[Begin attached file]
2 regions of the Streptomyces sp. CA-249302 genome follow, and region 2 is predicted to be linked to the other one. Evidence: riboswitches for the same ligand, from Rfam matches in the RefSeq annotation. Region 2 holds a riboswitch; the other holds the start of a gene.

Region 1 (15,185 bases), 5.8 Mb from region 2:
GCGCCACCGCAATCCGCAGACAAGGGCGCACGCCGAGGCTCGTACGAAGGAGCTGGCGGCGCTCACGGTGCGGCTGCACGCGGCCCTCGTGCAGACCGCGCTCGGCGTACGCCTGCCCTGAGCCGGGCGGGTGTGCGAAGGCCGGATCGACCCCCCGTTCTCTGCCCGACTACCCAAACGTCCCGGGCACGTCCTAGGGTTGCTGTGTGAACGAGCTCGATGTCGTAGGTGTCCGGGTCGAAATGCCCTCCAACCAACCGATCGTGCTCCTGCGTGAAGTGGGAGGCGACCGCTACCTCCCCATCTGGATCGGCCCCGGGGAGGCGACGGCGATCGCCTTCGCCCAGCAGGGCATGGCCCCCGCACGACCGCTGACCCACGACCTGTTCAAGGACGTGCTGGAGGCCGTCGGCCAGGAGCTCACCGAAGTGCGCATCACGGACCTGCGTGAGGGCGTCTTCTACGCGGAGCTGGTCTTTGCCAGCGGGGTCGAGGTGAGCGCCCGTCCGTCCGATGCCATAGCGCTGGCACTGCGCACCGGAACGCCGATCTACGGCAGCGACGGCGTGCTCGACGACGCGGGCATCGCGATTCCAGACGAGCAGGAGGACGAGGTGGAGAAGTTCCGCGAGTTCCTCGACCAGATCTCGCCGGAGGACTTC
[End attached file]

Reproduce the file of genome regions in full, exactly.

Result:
2 regions of the Streptomyces sp. CA-249302 genome follow, and region 2 is predicted to be linked to the other one. Evidence: riboswitches for the same ligand, from Rfam matches in the RefSeq annotation. Region 2 holds a riboswitch; the other holds the start of a gene.

Region 1 (15,185 bases), 5.8 Mb from region 2:
GCGCCACCGCAATCCGCAGACAAGGGCGCACGCCGAGGCTCGTACGAAGGAGCTGGCGGCGCTCACGGTGCGGCTGCACGCGGCCCTCGTGCAGACCGCGCTCGGCGTACGCCTGCCCTGAGCCGGGCGGGTGTGCGAAGGCCGGATCGACCCCCCGTTCTCTGCCCGACTACCCAAACGTCCCGGGCACGTCCTAGGGTTGCTGTGTGAACGAGCTCGATGTCGTAGGTGTCCGGGTCGAAATGCCCTCCAACCAACCGATCGTGCTCCTGCGTGAAGTGGGAGGCGACCGCTACCTCCCCATCTGGATCGGCCCCGGGGAGGCGACGGCGATCGCCTTCGCCCAGCAGGGCATGGCCCCCGCACGACCGCTGACCCACGACCTGTTCAAGGACGTGCTGGAGGCCGTCGGCCAGGAGCTCACCGAAGTGCGCATCACGGACCTGCGTGAGGGCGTCTTCTACGCGGAGCTGGTCTTTGCCAGCGGGGTCGAGGTGAGCGCCCGTCCGTCCGATGCCATAGCGCTGGCACTGCGCACCGGAACGCCGATCTACGGCAGCGACGGCGTGCTCGACGACGCGGGCATCGCGATTCCAGACGAGCAGGAGGACGAGGTGGAGAAGTTCCGCGAGTTCCTCGACCAGATCTCGCCGGAGGACTTC